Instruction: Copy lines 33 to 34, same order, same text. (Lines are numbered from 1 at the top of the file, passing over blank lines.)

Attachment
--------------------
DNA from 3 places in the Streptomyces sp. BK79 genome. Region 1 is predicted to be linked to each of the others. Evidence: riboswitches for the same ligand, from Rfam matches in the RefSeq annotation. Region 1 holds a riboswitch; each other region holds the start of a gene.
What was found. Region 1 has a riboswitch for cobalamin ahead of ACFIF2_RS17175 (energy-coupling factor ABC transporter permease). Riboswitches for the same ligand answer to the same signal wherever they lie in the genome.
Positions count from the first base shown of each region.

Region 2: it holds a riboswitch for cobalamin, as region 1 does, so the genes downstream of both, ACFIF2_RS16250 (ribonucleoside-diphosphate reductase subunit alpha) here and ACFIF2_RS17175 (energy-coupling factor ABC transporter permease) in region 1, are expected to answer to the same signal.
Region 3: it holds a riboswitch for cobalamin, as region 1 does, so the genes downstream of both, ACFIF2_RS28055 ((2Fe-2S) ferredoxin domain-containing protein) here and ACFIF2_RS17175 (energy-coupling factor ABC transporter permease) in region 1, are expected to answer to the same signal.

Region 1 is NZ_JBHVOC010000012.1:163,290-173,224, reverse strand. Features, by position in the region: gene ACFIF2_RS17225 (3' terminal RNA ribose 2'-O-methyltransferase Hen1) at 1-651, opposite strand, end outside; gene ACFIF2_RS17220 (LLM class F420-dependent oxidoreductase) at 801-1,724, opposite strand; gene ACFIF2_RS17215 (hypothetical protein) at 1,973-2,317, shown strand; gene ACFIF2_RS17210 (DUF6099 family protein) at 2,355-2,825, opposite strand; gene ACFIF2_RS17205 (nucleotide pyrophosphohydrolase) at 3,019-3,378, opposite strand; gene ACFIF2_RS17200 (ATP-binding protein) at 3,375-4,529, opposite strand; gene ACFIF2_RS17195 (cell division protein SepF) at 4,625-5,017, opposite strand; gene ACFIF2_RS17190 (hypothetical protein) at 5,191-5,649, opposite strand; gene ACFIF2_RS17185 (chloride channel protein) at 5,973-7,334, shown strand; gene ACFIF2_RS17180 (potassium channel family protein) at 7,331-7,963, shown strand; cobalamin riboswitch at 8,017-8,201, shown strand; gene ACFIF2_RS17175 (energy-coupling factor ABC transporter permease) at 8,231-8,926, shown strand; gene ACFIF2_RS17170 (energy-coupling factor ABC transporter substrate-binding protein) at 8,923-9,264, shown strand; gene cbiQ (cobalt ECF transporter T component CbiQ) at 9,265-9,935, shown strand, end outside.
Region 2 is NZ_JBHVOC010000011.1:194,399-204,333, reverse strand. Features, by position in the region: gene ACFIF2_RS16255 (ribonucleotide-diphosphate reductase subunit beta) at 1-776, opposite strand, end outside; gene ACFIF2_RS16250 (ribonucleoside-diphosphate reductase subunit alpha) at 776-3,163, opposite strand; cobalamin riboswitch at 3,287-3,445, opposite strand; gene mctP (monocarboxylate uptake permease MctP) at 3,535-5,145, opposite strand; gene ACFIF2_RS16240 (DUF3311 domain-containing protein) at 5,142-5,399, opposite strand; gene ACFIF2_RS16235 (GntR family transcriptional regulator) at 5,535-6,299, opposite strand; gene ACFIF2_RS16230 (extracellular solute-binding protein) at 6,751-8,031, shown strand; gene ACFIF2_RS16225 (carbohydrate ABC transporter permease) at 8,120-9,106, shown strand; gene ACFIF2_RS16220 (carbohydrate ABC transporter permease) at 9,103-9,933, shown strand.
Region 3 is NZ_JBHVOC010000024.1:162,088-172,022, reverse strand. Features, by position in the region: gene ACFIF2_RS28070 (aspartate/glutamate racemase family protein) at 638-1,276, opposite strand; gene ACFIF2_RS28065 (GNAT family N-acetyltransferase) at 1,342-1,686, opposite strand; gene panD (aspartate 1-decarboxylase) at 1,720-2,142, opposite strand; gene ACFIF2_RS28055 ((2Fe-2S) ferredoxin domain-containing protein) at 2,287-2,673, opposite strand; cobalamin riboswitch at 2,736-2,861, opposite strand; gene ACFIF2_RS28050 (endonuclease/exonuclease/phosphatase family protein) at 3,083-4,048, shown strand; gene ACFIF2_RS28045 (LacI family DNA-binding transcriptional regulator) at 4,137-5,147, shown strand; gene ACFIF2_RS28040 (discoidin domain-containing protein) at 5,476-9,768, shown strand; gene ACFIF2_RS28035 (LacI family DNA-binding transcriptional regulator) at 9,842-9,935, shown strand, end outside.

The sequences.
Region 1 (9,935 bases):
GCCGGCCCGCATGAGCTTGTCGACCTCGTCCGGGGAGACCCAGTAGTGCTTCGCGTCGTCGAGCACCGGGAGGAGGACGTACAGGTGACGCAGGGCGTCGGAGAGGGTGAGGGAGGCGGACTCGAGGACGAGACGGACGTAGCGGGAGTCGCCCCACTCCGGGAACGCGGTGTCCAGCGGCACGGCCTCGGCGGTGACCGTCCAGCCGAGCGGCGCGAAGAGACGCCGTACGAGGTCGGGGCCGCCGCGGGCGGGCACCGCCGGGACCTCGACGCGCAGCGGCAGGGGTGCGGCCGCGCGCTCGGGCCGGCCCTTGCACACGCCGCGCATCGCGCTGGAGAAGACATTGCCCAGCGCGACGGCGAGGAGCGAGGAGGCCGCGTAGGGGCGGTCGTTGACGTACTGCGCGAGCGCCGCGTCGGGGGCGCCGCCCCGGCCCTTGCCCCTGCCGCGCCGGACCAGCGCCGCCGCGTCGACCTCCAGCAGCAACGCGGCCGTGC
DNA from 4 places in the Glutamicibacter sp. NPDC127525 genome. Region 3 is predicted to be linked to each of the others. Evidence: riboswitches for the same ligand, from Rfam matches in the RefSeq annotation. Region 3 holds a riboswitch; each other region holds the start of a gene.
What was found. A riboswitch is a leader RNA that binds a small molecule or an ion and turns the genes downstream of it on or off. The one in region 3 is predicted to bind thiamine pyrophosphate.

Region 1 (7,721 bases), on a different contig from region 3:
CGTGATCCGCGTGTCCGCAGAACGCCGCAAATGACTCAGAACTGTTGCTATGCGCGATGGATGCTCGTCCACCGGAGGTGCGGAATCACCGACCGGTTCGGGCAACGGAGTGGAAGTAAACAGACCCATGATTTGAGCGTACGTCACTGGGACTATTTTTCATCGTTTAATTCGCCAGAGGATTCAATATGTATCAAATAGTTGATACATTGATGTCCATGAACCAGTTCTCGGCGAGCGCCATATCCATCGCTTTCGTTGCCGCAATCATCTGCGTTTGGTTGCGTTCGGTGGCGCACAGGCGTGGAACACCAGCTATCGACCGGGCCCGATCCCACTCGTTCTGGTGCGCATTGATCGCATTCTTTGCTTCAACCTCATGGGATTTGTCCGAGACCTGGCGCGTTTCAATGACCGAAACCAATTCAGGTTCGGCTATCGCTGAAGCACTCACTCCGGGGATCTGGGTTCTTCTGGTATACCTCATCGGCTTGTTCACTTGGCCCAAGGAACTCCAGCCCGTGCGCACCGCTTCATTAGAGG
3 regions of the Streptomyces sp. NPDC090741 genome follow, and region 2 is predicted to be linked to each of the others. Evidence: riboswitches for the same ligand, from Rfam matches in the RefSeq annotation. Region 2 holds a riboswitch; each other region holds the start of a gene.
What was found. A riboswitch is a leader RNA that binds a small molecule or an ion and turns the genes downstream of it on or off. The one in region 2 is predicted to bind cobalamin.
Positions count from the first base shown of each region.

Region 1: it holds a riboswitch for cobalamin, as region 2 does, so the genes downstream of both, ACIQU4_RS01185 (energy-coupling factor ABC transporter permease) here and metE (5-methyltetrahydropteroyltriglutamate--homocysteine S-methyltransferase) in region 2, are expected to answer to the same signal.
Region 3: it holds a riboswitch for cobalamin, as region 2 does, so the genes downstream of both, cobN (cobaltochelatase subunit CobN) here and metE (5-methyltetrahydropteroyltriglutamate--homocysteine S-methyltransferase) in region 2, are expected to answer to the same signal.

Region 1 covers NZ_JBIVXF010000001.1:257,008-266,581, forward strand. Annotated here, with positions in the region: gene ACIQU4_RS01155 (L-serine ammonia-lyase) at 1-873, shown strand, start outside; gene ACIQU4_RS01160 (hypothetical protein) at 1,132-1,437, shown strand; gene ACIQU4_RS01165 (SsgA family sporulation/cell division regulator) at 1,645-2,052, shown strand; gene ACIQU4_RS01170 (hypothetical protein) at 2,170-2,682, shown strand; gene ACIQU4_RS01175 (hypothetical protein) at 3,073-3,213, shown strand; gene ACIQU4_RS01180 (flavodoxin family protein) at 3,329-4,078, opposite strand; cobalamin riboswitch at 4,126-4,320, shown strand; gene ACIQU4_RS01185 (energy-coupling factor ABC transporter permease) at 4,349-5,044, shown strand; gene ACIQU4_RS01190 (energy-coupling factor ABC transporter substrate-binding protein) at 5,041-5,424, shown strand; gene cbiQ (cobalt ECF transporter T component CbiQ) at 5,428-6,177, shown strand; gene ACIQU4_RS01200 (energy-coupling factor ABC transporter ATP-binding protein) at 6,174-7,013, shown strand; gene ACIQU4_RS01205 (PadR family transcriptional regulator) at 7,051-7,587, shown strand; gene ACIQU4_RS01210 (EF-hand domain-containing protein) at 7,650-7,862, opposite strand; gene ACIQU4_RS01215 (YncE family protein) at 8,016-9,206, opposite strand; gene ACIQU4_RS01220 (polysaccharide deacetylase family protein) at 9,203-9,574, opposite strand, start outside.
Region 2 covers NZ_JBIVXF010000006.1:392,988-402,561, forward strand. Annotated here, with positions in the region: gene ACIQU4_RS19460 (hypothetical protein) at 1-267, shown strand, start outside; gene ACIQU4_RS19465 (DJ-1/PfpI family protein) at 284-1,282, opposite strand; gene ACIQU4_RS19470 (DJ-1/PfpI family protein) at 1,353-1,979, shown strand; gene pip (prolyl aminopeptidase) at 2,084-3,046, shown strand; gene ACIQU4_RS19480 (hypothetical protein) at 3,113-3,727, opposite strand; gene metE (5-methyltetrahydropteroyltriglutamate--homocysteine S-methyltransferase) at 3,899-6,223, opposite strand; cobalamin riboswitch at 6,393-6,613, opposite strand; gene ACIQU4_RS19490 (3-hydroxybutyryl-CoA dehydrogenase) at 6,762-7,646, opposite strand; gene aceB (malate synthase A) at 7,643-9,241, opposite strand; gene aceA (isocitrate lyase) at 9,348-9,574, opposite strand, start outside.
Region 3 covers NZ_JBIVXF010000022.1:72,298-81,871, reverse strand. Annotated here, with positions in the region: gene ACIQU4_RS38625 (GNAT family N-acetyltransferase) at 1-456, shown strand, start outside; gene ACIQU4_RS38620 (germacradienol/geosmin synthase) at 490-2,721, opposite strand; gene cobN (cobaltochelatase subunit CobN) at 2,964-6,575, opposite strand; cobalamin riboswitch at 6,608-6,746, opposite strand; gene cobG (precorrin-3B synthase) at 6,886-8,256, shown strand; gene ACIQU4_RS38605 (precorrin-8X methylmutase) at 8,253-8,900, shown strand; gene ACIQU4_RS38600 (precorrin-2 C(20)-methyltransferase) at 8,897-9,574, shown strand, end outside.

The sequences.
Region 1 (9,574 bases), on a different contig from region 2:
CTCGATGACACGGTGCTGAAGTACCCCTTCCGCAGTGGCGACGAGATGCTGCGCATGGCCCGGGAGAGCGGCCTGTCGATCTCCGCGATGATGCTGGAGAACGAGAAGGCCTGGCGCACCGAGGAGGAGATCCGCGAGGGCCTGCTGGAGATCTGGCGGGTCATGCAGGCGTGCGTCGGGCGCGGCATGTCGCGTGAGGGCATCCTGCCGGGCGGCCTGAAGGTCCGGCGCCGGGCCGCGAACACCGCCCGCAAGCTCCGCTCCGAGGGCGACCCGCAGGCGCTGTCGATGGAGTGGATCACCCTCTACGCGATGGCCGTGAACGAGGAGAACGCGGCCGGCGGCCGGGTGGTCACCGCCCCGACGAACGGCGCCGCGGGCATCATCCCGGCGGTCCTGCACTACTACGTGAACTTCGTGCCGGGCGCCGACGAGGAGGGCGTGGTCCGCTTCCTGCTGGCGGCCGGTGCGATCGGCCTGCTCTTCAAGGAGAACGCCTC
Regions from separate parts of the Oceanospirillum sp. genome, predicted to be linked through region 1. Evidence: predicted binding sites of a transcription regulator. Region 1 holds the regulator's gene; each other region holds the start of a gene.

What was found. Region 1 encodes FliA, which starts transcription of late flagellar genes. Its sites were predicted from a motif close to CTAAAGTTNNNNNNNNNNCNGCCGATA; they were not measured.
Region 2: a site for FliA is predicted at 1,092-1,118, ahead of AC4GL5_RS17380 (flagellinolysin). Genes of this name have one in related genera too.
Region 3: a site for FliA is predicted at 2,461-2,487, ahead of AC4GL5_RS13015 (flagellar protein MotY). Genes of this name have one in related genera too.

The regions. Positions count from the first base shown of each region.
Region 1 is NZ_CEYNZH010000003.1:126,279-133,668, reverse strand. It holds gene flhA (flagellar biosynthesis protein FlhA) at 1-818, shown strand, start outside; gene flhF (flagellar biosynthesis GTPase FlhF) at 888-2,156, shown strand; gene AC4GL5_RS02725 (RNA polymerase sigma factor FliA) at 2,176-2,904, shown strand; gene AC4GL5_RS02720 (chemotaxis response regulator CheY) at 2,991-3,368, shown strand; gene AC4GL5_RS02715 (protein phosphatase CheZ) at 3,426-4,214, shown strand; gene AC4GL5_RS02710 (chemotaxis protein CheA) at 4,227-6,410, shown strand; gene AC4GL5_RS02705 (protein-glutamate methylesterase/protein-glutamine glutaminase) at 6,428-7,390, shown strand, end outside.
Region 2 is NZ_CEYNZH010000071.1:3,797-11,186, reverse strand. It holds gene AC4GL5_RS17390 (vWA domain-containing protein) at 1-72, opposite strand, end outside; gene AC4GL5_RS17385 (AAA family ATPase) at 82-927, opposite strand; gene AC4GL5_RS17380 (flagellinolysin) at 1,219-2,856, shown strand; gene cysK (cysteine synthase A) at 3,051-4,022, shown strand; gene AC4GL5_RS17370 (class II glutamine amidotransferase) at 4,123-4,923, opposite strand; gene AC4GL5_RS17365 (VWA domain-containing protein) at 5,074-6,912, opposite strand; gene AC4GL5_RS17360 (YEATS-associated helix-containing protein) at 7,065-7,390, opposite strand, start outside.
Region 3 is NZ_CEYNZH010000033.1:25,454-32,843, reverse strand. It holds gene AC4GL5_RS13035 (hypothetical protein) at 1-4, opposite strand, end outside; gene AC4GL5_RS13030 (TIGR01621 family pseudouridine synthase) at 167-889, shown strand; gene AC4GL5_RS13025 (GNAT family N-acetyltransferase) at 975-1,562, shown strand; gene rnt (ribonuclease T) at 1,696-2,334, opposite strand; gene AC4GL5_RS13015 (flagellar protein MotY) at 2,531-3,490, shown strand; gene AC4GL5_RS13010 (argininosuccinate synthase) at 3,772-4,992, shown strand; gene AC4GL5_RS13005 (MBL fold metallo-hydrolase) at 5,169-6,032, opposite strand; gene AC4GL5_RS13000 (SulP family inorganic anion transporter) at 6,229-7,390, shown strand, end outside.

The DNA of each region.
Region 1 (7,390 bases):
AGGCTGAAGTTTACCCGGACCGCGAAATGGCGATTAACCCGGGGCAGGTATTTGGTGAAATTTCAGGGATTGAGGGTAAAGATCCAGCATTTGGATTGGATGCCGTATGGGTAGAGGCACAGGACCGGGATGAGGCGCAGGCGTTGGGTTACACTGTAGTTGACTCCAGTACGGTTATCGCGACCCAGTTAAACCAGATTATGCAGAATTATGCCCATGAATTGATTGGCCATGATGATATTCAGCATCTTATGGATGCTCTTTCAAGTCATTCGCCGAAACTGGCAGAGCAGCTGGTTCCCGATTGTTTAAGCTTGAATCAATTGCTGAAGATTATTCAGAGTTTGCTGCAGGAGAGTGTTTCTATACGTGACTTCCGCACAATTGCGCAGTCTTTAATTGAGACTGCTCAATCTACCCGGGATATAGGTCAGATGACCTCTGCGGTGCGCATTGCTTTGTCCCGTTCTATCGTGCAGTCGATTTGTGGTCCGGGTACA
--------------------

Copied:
Region 2 is NZ_CEYNZH010000071.1:3,797-11,186, reverse strand. It holds gene AC4GL5_RS17390 (vWA domain-containing protein) at 1-72, opposite strand, end outside; gene AC4GL5_RS17385 (AAA family ATPase) at 82-927, opposite strand; gene AC4GL5_RS17380 (flagellinolysin) at 1,219-2,856, shown strand; gene cysK (cysteine synthase A) at 3,051-4,022, shown strand; gene AC4GL5_RS17370 (class II glutamine amidotransferase) at 4,123-4,923, opposite strand; gene AC4GL5_RS17365 (VWA domain-containing protein) at 5,074-6,912, opposite strand; gene AC4GL5_RS17360 (YEATS-associated helix-containing protein) at 7,065-7,390, opposite strand, start outside.
Region 3 is NZ_CEYNZH010000033.1:25,454-32,843, reverse strand. It holds gene AC4GL5_RS13035 (hypothetical protein) at 1-4, opposite strand, end outside; gene AC4GL5_RS13030 (TIGR01621 family pseudouridine synthase) at 167-889, shown strand; gene AC4GL5_RS13025 (GNAT family N-acetyltransferase) at 975-1,562, shown strand; gene rnt (ribonuclease T) at 1,696-2,334, opposite strand; gene AC4GL5_RS13015 (flagellar protein MotY) at 2,531-3,490, shown strand; gene AC4GL5_RS13010 (argininosuccinate synthase) at 3,772-4,992, shown strand; gene AC4GL5_RS13005 (MBL fold metallo-hydrolase) at 5,169-6,032, opposite strand; gene AC4GL5_RS13000 (SulP family inorganic anion transporter) at 6,229-7,390, shown strand, end outside.